Since 11 March 2011, one cannot talk about or consider visiting Japan without the devastating earthquake and tsunami that struck northeast Japan coming up. Yet, rather than focus on the immediate horrors and lingering fears of the tragedy, one should focus on the beauty and accessibility of Japan today. One should note how the Japanese people, resilient and steadfast, behaved after the waters receded: they gathered calmly in evacuation shelters, set off bravely on rescue missions, began the task of rebuilding.
Every image from those first weeks reflects some of the culture’s highest virtues: the ability to gambaru (do their best) and to gaman (bear suffering without complaint). They also capture the famous Japanese thoroughness and civility. This spirit will allow the Japanese people to rebuild northern Japan faster than anyone expects. And it is this very same spirit that makes travelling in Japan such a joy.
Do not avoid Japan because of fear. The March 2011 disaster was of once-in-a- lifetime proportions, and even at the height of the crisis most of Japan was perfectly safe for travel. At the time of writing, only a small area of Fukushima Prefecture was off limits
apan is wide open for travel. If you have been considering your first visit to Japan or returning to re-experience the unique magic of the country, the perfect time to go – and to celebrate Japan and its people – is now.Japan Is Approachably Exotic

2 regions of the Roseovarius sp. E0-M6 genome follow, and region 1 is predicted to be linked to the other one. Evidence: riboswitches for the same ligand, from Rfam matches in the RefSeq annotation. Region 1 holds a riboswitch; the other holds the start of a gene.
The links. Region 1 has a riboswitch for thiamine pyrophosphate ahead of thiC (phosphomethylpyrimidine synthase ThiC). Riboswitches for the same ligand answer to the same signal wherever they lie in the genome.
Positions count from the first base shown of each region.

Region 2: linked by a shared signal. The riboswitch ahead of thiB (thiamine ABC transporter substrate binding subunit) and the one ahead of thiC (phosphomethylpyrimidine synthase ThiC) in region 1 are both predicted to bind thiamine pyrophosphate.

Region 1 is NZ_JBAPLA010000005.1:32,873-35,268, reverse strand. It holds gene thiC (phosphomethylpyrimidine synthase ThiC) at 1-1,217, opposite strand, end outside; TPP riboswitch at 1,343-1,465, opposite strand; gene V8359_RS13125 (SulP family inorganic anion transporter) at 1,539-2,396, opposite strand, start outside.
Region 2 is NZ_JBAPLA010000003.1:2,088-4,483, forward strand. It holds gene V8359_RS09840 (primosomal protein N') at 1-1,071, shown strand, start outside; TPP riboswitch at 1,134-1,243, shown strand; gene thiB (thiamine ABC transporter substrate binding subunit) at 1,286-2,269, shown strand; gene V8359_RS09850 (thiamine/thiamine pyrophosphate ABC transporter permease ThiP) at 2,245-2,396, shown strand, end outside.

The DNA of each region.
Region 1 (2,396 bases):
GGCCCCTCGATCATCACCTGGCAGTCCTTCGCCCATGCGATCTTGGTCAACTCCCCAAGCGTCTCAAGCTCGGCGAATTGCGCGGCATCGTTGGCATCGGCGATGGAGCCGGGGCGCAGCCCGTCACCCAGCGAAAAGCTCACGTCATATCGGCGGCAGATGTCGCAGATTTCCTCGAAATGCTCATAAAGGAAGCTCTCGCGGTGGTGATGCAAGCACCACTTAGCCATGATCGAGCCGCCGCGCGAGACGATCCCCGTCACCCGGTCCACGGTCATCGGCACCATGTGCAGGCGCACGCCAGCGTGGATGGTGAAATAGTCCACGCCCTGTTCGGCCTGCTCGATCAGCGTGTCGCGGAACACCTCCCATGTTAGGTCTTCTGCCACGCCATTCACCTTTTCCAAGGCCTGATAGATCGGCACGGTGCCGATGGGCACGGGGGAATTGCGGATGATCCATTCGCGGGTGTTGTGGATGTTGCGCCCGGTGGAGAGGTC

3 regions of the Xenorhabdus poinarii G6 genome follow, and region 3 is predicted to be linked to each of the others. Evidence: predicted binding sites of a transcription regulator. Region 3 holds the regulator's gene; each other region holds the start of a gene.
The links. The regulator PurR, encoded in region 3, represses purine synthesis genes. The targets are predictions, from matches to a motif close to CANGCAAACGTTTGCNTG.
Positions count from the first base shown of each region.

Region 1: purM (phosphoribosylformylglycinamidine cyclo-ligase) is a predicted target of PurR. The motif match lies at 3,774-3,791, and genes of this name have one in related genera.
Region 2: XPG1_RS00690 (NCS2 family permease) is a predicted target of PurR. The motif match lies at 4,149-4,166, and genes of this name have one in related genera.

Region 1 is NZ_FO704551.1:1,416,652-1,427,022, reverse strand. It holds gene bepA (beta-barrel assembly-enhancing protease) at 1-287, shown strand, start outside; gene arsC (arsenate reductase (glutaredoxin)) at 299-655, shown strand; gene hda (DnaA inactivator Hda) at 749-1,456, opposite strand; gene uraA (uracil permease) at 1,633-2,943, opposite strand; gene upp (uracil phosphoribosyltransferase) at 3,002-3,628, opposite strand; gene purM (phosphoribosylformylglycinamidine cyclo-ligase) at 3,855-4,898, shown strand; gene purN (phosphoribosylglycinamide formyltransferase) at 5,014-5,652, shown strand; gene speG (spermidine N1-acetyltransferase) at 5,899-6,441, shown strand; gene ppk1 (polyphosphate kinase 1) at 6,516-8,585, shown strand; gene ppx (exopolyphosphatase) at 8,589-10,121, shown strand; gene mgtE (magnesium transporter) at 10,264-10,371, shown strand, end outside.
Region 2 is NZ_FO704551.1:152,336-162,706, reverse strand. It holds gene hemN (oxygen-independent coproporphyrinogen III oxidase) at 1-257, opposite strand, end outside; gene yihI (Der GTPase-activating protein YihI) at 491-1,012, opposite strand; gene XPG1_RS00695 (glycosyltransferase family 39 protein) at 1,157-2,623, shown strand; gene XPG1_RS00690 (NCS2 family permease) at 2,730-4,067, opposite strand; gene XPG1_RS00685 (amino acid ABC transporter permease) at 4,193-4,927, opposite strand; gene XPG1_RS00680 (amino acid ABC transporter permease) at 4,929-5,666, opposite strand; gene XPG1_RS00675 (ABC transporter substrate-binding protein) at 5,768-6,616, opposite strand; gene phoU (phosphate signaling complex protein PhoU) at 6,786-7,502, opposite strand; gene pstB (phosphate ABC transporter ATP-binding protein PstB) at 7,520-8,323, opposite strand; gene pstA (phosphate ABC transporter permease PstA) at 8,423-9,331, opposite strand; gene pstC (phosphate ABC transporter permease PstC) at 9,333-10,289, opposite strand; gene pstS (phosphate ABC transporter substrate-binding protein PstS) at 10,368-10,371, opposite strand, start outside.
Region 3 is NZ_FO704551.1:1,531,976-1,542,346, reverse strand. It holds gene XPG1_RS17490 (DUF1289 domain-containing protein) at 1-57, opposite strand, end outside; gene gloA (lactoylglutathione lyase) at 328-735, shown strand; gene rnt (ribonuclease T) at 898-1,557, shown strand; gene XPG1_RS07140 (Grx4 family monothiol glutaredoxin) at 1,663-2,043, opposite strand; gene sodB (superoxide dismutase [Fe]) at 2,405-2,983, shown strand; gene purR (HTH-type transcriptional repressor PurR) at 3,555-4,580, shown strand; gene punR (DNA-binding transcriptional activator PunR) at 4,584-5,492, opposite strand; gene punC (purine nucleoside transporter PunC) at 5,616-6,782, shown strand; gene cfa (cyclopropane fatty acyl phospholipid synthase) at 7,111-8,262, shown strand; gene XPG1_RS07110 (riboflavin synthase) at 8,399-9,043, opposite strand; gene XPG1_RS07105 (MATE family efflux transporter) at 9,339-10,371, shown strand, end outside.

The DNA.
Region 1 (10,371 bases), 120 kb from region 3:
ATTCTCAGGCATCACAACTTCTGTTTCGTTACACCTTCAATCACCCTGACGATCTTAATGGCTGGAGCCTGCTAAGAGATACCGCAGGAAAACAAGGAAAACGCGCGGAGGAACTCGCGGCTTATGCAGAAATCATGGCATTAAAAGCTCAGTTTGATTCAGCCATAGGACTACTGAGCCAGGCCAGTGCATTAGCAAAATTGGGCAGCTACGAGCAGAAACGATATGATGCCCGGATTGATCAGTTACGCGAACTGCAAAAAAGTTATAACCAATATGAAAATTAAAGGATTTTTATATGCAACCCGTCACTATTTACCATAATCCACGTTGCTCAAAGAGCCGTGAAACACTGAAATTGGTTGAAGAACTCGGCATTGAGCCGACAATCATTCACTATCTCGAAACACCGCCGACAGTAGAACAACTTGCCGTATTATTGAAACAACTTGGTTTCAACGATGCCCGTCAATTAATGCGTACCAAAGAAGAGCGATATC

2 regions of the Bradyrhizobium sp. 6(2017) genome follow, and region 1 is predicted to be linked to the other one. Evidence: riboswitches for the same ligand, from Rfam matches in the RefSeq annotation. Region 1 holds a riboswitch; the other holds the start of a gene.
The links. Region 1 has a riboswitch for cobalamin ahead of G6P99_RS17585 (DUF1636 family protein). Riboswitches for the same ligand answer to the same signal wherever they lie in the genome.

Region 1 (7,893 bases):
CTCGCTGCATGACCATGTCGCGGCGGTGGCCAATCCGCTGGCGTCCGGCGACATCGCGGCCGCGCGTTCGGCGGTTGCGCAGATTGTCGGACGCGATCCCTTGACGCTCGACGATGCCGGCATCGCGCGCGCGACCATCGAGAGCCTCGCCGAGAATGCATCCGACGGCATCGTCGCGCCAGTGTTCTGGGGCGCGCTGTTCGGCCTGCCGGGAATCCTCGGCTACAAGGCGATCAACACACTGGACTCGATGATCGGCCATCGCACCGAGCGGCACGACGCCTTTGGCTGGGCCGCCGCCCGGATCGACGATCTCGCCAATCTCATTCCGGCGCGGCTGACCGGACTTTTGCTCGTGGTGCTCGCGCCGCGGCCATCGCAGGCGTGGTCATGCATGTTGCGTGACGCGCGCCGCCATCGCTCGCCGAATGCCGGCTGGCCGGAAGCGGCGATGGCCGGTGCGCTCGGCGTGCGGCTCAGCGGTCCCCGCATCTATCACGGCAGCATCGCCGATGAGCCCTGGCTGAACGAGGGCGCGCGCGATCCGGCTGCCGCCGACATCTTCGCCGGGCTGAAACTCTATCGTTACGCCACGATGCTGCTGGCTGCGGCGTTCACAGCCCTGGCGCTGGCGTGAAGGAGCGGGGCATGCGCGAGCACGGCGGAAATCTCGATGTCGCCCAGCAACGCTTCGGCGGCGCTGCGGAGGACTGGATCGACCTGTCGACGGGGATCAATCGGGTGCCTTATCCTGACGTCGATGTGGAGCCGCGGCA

Japan hits the travel sweet spot. It’s unique enough to give you regular doses of ‘Wow!’ without any downside. Indeed, travelling in Japan is remarkably comfortable, even with the language barrier thrown in – but it’s never familiar. Staying in a ryokan (traditional Japanese inn) is marvellously different from staying in a chain hotel. Soaking naked in an onsen (hot spring) with a bunch of strangers might be a little odd at first, but it is beyond relaxing. Sitting in a robe on tatami mats eating raw fish and mountain vegetables may not be how you dine back home, but it is unforgettably delicious.Japan Makes You Think
Perhaps more than any country on earth, Japan makes you think. It is a country that took a good, hard look at the West and said ‘We’ll take your technology, but we’re keeping our culture’. It was never extensively missionised or colonised. It practises an ancient animist/pantheist religion while pushing the boundaries of modern technology. It is a country where tens of millions of people can cram into crowded cities without ever losing their temper. And while you explore Japan, you will regularly find yourself awed by how the Japanese do things – and perhaps, just as often, wondering ‘Why don’t we do it that way back home?’